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Graphics::GnuplotIF - A dynamic Perl interface to gnuplot


This documentation refers to Graphics::GnuplotIF version 1.4


  use Graphics::GnuplotIF qw(GnuplotIF);

  my  @x  = ( -2, -1.50, -1, -0.50,  0,  0.50,  1, 1.50, 2 ); # x values
  my  @y1 = (  4,  2.25,  1,  0.25,  0,  0.25,  1, 2.25, 4 ); # function 1
  my  @y2 = (  2,  0.25, -1, -1.75, -2, -1.75, -1, 0.25, 2 ); # function 2

  my  $plot1 = Graphics::GnuplotIF->new(title => "line", style => "points");

  $plot1->gnuplot_plot_y( \@x );                       # plot 9 points over 0..8

  $plot1->gnuplot_pause( );                            # hit RETURN to continue

  $plot1->gnuplot_set_title( "parabola" );             # new title
  $plot1->gnuplot_set_style( "lines" );                # new line style
  $plot1->gnuplot_plot_xy( \@x, \@y1, \@y2 );          # rewrite plot1: y1, y2 over x
  $plot1->gnuplot_plot_many( \@x1, \@y1, \@x2, \@y2 ); # rewrite plot1: y1 over x1, y2 over x2

  my  $plot2  = Graphics::GnuplotIF->new;              # new plot object

  $plot2->gnuplot_set_xrange(  0, 4 );                 # set x range
  $plot2->gnuplot_set_yrange( -2, 2 );                 # set y range
  $plot2->gnuplot_cmd( "set grid" );                   # send a gnuplot command
  $plot2->gnuplot_plot_equation(                       # 3 equations in one plot
    "y1(x) = sin(x)",
    "y2(x) = cos(x)",
    "y3(x) = sin(x)/x" );

  $plot2->gnuplot_pause( );                            # hit RETURN to continue

  $plot2->gnuplot_plot_equation(                       # rewrite plot 2
    "y4(x) = 2*exp(-x)*sin(4*x)" );

  $plot2->gnuplot_pause( );                            # hit RETURN to continue

  my  $plot3  = GnuplotIF;                             # new plot object

  my    @xyz    = (                                    # 2-D-matrix, z-values
    [0,  1,  4,  9],
    [1,  2,  6, 15],
    [4,  6, 12, 27],
    [9, 15, 27, 54],

  $plot3->gnuplot_cmd( "set grid" );                   # send a gnuplot command
  $plot3->gnuplot_set_plot_titles("surface");          # set legend
  $plot3->gnuplot_plot_3d( \@xyz );                    # start 3-D-plot
  $plot3->gnuplot_pause( );                            # hit RETURN to continue


Graphics::GnuplotIF is a simple and easy to use dynamic Perl interface to gnuplot. gnuplot is a freely available, command-driven graphical display tool for Unix. It compiles and works quite well on a number of Unix flavours as well as other operating systems.

This module enables sending display requests asynchronously to gnuplot through simple Perl subroutine calls.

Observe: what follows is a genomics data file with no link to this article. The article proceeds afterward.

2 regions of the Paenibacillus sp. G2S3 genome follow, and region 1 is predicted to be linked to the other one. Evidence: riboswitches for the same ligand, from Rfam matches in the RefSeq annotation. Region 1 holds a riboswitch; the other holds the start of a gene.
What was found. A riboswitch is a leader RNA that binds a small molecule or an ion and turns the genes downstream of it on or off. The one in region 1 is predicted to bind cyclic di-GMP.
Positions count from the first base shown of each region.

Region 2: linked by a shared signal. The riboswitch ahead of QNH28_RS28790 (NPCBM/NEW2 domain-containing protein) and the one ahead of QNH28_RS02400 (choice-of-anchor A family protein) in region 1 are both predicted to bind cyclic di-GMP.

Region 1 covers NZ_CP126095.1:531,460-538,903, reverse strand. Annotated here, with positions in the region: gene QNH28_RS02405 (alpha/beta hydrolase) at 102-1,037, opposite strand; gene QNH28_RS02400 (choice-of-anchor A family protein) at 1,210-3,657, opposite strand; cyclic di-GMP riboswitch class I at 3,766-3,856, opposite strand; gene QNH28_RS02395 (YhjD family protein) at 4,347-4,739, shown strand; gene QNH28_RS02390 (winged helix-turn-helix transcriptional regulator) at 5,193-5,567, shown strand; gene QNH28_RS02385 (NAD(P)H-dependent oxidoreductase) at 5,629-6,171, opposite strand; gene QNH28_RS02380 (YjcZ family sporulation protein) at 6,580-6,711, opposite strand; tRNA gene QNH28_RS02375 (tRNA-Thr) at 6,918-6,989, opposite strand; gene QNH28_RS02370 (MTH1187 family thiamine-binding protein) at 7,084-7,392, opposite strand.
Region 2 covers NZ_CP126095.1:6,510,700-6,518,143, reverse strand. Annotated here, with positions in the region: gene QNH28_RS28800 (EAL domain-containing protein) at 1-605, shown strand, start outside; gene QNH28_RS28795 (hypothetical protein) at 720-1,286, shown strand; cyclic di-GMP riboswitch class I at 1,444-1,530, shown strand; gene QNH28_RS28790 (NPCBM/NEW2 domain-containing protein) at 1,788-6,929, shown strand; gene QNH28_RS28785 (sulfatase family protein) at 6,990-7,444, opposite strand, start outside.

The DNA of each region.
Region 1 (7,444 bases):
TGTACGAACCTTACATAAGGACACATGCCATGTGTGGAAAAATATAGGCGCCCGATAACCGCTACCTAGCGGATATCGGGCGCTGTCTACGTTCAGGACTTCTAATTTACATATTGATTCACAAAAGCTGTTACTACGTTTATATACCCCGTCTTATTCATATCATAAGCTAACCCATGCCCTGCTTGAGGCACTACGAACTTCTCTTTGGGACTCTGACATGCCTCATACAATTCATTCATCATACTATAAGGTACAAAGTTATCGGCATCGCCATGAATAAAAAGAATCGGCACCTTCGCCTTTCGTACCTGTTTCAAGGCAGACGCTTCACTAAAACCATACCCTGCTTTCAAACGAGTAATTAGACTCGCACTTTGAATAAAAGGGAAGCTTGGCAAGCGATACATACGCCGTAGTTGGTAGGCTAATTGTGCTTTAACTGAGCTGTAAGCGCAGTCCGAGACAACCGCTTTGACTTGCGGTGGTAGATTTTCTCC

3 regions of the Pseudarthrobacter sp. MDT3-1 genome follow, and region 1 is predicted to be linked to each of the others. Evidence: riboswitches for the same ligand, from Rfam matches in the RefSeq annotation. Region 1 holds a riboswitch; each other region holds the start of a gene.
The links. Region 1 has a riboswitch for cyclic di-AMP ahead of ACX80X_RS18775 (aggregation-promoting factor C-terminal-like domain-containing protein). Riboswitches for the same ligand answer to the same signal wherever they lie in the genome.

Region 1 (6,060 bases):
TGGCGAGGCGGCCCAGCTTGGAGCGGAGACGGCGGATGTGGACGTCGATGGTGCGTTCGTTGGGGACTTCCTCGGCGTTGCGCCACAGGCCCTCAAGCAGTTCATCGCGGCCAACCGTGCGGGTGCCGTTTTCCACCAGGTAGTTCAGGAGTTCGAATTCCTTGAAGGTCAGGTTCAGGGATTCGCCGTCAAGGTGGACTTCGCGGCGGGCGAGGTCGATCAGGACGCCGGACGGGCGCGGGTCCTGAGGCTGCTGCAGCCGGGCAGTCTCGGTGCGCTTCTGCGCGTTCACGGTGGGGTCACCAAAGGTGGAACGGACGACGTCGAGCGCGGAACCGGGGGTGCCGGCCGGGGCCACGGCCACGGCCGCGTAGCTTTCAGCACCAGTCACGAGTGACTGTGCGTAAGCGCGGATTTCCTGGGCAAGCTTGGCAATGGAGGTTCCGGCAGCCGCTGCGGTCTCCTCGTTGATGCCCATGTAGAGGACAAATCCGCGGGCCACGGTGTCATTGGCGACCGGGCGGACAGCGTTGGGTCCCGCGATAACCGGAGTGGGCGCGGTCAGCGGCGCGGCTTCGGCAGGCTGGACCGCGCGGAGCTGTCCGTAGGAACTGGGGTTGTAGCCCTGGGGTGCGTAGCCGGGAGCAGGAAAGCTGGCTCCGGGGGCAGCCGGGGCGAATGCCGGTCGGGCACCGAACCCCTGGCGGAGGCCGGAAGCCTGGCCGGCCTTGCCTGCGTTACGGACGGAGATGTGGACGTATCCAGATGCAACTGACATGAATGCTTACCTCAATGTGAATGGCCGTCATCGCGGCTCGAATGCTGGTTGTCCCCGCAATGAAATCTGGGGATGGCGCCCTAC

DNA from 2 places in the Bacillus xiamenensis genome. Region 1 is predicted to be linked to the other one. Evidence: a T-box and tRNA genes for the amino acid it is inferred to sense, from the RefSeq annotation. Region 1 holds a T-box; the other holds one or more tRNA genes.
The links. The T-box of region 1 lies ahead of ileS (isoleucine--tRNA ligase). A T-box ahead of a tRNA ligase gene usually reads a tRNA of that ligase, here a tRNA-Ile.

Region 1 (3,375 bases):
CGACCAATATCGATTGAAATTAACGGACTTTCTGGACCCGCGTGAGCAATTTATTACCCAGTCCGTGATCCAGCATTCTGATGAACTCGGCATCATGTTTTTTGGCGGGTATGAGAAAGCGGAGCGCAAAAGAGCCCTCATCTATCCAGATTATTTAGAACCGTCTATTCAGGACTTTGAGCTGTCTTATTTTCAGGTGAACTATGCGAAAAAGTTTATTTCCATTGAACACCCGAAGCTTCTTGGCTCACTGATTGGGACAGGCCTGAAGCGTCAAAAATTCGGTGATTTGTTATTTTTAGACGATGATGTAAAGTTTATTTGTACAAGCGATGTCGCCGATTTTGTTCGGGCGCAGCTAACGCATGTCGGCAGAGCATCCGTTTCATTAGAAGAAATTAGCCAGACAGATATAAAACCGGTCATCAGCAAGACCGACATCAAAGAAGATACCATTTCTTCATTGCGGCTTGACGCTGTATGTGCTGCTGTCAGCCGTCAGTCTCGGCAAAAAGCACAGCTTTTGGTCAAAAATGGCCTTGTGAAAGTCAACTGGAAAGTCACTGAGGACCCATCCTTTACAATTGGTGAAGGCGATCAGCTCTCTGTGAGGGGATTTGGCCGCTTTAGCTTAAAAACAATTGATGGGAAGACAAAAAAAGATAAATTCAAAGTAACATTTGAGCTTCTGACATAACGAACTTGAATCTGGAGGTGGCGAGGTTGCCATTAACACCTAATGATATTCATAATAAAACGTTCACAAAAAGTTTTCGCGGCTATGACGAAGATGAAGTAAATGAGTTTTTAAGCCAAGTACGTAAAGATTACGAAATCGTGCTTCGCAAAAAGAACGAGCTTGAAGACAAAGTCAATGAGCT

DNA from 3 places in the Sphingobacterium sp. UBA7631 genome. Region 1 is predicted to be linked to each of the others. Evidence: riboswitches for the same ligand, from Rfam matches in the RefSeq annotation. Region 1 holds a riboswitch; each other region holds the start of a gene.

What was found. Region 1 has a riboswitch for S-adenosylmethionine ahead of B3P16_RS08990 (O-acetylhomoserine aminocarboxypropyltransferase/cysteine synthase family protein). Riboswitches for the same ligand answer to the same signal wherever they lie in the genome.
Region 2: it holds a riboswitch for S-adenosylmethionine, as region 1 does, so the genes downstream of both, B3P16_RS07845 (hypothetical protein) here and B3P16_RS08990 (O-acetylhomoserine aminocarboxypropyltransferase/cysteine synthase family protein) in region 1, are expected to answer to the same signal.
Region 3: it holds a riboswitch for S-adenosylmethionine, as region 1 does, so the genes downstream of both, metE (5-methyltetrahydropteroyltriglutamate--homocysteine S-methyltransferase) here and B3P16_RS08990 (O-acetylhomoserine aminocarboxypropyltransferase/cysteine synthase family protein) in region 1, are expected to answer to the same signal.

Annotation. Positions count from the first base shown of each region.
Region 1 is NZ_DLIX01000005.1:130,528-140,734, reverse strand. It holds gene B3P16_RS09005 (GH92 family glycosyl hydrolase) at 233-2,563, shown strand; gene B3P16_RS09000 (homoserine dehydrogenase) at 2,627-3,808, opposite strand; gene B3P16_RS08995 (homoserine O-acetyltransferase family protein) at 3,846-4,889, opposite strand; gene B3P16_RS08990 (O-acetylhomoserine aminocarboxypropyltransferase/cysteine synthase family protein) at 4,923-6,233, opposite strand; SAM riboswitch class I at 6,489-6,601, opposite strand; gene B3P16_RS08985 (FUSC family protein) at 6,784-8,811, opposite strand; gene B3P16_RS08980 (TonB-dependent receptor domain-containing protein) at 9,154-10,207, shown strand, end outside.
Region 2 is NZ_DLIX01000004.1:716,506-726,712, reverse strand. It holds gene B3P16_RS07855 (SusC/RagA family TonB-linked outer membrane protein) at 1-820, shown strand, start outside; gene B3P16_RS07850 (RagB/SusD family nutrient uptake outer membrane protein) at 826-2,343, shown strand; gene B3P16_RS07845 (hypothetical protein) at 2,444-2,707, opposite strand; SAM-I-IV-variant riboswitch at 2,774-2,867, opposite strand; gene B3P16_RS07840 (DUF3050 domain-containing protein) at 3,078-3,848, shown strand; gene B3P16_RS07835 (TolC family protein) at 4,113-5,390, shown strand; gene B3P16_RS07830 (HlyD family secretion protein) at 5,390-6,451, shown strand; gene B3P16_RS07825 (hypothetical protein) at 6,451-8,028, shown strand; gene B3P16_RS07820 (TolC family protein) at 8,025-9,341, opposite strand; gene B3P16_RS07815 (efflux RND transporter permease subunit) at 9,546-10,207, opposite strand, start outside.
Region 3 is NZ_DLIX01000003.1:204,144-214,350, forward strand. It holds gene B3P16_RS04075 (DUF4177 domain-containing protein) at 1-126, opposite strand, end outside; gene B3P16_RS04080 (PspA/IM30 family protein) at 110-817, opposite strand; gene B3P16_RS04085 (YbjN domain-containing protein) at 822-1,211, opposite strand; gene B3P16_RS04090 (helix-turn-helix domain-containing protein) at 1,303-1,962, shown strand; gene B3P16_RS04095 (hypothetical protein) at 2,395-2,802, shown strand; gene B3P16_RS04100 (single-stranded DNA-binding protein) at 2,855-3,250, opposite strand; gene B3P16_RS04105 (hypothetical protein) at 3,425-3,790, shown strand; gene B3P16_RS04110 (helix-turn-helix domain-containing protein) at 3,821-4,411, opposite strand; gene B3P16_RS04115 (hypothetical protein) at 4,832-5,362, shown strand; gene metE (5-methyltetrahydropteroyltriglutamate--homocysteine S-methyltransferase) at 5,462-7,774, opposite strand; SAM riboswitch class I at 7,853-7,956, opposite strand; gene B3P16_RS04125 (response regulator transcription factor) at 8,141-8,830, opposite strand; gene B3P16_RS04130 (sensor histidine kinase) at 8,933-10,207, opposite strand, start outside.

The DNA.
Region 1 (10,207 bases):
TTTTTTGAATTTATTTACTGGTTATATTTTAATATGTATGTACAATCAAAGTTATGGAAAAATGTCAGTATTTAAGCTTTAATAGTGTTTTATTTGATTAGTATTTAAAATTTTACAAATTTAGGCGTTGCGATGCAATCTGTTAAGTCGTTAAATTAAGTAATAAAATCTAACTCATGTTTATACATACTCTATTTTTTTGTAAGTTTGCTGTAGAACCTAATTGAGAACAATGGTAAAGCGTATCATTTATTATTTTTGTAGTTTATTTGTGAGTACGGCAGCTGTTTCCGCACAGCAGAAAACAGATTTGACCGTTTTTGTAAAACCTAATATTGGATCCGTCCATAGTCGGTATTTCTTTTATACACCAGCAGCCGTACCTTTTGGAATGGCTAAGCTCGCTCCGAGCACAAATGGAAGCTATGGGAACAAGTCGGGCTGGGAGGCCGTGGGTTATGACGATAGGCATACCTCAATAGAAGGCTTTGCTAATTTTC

A gnuplot session is an instance of class Graphics::GnuplotIF. The constructor starts gnuplot as a separate process for each session. The plot commands are send through a pipe. The graphical output from gnuplot will be displayed immediately.

Several independent plots can be started from one script. Each plot has its own pipe. All pipes will be closed automatically by the destructor when the script terminates. The gnuplot processes terminate when the corresponding pipes are closed. Their graphical output will now disappear (but see parameter persist).

Graphics::GnuplotIF is similar to gnuplot_i , a C interface to gnuplot ( ), and to gnuplot_i++ , a C++ interface to gnuplot ( ).


An object of this class represents an interface to a running gnuplot process. During the creation of an object such an process will be started for each such object. Communication is done through an unidirectional pipe; the resulting stream is write-only.

Most methods return a reference to the Graphics::GnuplotIF object, allowing method calls to be chained like so:

  $plot1 -> gnuplot_plot_xy(\@x, \@y)
     -> gnuplot_reset;

The exception to this are "gnuplot_get_plotnumber" and "gnuplot_get_object_id", which are used to obtain specific scalar values.


The constructor creates a new gnuplot session object, referenced by a handle:

  $plot1  = Graphics::GnuplotIF->new( );

A few named arguments can be passed as key - value pairs (here shown with their default values):

  style        => 'lines', # one of the gnuplot line styles (see below)
  title        => '',      # string
  xlabel       => 'x',     # string
  ylabel       => 'y',     # string
  xrange       => [],      # array reference; autoscaling, if empty
  xrange       => [],      # array reference; autoscaling, if empty
  plot_titles  => [],      # array of strings; titles used in the legend